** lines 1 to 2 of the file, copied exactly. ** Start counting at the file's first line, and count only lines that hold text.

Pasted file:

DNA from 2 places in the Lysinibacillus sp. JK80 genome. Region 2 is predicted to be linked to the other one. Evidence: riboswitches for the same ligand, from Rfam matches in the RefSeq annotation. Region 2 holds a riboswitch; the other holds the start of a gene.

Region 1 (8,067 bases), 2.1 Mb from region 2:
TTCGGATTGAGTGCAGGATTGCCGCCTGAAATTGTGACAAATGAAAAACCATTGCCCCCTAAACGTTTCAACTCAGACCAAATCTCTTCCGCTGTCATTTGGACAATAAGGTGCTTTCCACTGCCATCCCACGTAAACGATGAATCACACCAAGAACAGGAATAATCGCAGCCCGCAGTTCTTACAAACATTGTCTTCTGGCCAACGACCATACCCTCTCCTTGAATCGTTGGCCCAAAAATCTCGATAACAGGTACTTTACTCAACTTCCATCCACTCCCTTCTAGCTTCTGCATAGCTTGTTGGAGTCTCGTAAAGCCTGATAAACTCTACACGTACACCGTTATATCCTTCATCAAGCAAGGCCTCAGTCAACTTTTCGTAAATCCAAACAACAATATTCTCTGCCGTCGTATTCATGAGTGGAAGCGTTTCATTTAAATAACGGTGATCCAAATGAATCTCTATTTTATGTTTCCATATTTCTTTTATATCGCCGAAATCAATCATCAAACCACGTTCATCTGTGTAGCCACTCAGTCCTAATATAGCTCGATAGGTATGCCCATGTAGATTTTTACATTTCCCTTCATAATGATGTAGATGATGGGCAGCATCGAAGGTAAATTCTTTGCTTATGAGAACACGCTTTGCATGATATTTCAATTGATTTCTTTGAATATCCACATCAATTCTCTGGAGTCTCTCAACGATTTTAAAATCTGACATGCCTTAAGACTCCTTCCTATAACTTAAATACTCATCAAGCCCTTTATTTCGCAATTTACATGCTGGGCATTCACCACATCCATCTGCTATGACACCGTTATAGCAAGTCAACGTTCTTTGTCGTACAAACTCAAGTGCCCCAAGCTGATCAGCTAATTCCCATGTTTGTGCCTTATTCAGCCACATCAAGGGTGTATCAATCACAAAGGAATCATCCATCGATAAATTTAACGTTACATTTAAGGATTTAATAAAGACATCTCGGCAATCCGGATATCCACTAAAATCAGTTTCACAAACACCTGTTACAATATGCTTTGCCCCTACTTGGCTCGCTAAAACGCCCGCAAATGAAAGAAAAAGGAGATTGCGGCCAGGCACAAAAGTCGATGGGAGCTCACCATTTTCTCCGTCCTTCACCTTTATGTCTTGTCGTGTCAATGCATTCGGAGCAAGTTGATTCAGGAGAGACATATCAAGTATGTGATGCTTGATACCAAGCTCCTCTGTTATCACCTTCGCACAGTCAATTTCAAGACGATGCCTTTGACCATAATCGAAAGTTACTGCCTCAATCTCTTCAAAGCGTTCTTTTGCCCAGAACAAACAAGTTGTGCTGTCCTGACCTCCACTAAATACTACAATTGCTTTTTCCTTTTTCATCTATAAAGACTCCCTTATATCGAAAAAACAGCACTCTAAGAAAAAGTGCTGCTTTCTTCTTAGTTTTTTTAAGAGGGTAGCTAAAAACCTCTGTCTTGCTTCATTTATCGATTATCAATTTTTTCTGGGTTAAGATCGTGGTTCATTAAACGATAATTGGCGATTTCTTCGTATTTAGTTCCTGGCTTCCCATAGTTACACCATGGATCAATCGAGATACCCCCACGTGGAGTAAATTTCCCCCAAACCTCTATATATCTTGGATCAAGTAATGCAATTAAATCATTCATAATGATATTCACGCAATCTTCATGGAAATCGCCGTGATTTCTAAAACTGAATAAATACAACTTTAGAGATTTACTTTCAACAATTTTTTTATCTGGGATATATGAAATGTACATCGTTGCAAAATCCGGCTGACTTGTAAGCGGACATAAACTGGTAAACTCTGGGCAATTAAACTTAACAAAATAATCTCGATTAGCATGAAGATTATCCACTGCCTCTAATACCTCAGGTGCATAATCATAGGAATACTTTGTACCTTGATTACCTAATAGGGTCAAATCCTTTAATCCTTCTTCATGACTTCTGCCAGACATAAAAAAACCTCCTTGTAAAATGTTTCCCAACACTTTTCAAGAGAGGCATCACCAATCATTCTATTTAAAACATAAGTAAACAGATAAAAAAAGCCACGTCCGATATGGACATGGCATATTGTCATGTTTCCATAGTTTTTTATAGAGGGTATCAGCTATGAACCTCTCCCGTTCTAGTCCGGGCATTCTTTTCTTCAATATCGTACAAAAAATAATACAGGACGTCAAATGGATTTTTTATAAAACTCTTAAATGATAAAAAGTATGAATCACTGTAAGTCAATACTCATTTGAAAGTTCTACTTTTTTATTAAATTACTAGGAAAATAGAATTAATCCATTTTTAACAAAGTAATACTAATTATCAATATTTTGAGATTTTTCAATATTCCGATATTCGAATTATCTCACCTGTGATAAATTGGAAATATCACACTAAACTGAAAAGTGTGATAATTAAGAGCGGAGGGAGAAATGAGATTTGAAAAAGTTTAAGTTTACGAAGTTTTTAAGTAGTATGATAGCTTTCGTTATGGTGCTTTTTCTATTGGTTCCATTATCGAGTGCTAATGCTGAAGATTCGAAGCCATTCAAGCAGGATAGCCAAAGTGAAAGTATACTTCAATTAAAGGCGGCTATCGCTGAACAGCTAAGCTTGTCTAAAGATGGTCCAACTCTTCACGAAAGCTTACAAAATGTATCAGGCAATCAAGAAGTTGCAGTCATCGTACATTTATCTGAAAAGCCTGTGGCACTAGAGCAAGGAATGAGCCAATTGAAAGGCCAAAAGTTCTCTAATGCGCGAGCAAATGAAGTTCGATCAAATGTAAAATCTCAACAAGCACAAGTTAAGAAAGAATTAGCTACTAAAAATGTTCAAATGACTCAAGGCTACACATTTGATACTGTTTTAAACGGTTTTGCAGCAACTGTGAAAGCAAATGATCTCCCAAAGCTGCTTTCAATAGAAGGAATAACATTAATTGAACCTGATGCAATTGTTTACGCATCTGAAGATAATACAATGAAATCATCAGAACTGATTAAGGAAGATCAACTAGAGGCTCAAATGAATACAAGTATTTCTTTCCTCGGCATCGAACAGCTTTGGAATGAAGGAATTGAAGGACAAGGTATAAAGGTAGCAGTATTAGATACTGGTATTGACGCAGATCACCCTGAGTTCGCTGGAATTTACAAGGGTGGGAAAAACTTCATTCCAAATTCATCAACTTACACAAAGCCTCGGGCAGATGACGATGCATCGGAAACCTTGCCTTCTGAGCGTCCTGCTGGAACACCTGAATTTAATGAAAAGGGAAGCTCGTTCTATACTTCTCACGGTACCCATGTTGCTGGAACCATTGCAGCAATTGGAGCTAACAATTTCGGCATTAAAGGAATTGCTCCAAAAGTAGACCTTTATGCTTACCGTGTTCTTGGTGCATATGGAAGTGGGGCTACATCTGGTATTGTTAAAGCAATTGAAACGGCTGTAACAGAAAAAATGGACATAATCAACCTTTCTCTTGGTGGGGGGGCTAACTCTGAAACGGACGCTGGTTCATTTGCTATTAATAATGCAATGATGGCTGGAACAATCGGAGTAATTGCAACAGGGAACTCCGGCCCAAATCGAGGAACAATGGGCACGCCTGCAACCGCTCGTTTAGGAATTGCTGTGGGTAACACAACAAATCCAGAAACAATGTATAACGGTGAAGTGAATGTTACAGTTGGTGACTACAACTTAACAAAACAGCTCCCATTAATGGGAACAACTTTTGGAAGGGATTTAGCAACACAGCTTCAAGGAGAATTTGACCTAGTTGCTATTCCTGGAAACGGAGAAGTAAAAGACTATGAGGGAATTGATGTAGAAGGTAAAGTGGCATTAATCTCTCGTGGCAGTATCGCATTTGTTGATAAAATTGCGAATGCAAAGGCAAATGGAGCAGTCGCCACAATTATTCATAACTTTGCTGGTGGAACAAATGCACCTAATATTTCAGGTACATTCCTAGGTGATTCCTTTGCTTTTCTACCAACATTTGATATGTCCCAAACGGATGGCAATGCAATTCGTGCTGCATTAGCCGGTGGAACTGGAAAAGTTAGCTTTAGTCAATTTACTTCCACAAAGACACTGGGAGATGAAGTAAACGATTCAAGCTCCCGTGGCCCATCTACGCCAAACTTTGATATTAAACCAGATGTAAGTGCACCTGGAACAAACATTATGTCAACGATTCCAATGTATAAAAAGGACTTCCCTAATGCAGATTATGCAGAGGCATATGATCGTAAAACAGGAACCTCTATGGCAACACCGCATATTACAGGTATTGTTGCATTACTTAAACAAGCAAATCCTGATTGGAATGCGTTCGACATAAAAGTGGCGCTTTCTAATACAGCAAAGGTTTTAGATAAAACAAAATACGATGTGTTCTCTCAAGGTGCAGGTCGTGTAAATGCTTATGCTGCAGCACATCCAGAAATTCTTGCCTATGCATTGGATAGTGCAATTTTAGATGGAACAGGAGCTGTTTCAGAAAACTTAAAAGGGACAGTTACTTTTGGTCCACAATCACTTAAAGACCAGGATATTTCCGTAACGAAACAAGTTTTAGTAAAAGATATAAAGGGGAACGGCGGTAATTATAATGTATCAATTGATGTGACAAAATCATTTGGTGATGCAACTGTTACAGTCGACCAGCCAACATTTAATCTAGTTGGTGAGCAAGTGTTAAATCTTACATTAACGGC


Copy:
DNA from 2 places in the Lysinibacillus sp. JK80 genome. Region 2 is predicted to be linked to the other one. Evidence: riboswitches for the same ligand, from Rfam matches in the RefSeq annotation. Region 2 holds a riboswitch; the other holds the start of a gene.

Region 1 (8,067 bases), 2.1 Mb from region 2: